It all starts with collecting milk from dairy farms. Once it’s brought to the cheese plant, the cheesemakers check the milk and take samples to make sure it passes quality and purity tests.
Once it passes, the milk goes through a filter and is then standardized – that is, they may add in more fat, cream or protein. This is important because cheesemakers need to start with the same base milk in order to make a consistent cheese. After the milk is standardized, it’s pasteurized. Pasteurization is necessary because raw milk can harbor dangerous bacteria, and pasteurization kills those bacteria.
At this point, good bacteria or “starter cultures” are added to the milk. The starter cultures ferment the lactose, milk’s natural sugar, into lactic acid. This process helps determine the cheese’s flavor and texture. Different types of cultures are used to create different types of cheese. For example, Swiss cheese uses one type of culture, while Brie and Blue use others. After the starter culture, a few other ingredients are added including rennet and, depending on the type of cheese, color -- which is why Cheddar is orange.
Rennet causes the milk to gel similar to yogurt, before the curds (the solids) separate from the whey (the liquid). The amount of rennet and time needed for it to separate into curds can vary from cheese to cheese.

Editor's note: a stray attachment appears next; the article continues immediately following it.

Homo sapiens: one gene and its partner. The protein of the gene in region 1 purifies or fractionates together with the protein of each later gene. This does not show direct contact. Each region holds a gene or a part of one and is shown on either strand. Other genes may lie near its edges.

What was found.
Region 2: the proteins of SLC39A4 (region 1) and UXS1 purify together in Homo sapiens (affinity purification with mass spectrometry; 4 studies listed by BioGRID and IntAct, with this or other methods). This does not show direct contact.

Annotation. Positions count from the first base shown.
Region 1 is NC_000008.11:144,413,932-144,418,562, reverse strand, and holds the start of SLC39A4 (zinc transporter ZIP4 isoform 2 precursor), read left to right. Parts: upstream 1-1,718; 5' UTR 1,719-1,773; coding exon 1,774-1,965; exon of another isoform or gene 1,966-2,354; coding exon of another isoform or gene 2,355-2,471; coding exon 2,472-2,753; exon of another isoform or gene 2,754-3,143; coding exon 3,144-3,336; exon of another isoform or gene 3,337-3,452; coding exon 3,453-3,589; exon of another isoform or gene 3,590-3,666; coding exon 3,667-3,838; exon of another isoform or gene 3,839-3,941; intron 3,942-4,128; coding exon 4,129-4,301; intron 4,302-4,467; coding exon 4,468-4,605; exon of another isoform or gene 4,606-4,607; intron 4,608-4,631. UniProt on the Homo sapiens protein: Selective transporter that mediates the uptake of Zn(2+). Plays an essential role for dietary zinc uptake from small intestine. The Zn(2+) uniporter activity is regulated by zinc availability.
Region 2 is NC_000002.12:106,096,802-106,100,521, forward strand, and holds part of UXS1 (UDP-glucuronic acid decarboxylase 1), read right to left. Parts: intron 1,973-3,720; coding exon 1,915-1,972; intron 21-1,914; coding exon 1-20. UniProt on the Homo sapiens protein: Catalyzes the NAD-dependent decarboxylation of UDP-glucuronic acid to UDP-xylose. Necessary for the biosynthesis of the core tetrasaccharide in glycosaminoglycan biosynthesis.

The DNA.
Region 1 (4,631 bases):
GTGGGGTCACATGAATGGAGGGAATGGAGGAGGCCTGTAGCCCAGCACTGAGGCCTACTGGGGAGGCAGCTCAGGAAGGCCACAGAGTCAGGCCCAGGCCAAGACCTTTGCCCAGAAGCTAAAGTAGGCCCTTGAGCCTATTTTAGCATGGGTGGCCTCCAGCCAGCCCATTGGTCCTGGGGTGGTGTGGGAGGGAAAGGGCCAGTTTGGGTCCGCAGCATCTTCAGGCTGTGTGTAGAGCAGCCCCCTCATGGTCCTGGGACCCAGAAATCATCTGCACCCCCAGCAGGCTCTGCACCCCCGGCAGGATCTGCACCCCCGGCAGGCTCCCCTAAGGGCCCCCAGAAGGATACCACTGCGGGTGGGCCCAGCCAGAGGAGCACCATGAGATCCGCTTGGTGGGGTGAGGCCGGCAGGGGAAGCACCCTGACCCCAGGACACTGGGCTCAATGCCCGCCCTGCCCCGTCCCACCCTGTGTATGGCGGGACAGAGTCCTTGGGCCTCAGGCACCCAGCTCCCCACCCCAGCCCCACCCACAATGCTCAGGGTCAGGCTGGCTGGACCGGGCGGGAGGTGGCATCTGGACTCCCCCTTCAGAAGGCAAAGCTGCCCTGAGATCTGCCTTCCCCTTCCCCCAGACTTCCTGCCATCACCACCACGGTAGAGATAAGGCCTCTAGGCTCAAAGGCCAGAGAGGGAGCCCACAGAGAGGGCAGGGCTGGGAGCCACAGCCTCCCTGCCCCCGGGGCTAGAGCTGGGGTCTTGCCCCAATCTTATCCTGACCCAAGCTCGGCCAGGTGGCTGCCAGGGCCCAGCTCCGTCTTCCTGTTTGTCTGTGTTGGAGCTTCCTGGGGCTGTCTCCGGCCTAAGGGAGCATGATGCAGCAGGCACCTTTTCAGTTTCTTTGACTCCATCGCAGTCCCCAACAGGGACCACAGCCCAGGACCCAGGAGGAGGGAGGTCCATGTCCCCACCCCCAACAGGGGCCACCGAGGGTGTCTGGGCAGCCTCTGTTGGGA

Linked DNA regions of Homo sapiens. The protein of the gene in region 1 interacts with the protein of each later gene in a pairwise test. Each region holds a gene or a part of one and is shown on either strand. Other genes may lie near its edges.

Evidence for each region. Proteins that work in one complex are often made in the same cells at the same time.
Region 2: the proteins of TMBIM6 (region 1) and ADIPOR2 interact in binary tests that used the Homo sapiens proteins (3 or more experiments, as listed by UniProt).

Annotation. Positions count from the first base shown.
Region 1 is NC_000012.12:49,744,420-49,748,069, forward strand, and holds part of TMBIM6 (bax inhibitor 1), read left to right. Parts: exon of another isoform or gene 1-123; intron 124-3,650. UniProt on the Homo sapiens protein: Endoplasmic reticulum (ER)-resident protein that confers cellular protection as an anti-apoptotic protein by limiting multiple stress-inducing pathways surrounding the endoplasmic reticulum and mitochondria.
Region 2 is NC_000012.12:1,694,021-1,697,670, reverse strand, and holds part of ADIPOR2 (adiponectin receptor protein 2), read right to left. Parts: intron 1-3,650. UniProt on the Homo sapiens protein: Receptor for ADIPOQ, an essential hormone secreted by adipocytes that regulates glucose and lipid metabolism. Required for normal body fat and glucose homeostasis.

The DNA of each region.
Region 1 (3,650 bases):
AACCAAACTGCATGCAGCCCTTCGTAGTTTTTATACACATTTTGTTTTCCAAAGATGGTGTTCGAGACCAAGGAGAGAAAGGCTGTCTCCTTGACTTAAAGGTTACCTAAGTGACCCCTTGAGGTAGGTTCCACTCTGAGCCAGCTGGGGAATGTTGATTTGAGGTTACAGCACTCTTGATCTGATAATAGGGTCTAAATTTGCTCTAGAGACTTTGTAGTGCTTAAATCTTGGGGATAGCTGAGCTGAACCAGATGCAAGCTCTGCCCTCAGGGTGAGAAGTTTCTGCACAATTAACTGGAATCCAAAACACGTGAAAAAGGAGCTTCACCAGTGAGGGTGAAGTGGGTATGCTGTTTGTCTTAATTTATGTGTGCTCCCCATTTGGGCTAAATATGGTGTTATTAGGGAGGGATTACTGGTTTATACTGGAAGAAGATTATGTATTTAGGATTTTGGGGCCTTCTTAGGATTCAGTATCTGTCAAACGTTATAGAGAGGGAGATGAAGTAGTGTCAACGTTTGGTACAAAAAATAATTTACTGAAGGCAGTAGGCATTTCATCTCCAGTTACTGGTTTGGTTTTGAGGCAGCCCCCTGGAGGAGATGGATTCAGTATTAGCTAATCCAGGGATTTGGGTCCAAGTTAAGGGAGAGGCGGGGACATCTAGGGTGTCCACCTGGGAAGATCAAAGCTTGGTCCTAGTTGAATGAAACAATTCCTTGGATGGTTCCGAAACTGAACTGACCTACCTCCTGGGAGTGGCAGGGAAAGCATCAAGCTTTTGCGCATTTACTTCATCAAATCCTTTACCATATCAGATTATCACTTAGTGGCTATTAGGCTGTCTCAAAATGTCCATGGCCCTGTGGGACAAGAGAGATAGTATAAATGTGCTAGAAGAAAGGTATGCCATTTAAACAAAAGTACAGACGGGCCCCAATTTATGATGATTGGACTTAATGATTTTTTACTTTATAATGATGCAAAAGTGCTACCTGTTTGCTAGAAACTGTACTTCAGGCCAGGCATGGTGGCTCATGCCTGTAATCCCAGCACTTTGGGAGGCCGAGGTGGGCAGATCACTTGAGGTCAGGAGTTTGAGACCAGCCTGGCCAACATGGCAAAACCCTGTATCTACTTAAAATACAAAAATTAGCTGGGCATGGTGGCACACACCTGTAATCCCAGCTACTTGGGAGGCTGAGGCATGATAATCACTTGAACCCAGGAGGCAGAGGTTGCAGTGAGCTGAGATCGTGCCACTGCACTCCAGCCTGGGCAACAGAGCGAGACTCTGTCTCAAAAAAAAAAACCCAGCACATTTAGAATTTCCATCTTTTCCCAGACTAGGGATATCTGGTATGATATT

Once it starts to gel, the cheesemakers cut it, which allows the whey to come out. Drier cheeses are often cut more to form smaller curds, so more of the moisture comes out, while curds cut less are larger and are moister. Once the curds are cut, they’re stirred and heated to release even more whey. At this point, the curd is separated from the whey, and it’s time to start making the cheese look more like cheese! Depending on the type of cheese, this can happen one of two ways:
- The curd is salted, and then it’s pressed in a form. This is the case for Cheddar and Colby cheeses.
- The curd is pressed into a hoop, which is brined. This occurs with mozzarella and Swiss cheeses.
While the cheese is pressed, more whey comes out, so it eventually becomes the shape and consistency of cheeses we know.
Once the cheese is shaped, it may be aged for a while before its ready to eat.
Want to see it in action? We sent a team to Fiscalini Farms in Modesto, California, to learn more about how they make their award-winning cheeses.
According to dairy farmer Brian Fiscalini, world-class cheese comes from stellar milk. From there, the cheese travels to the cheese plant and the magic begins. To learn more, watch this video: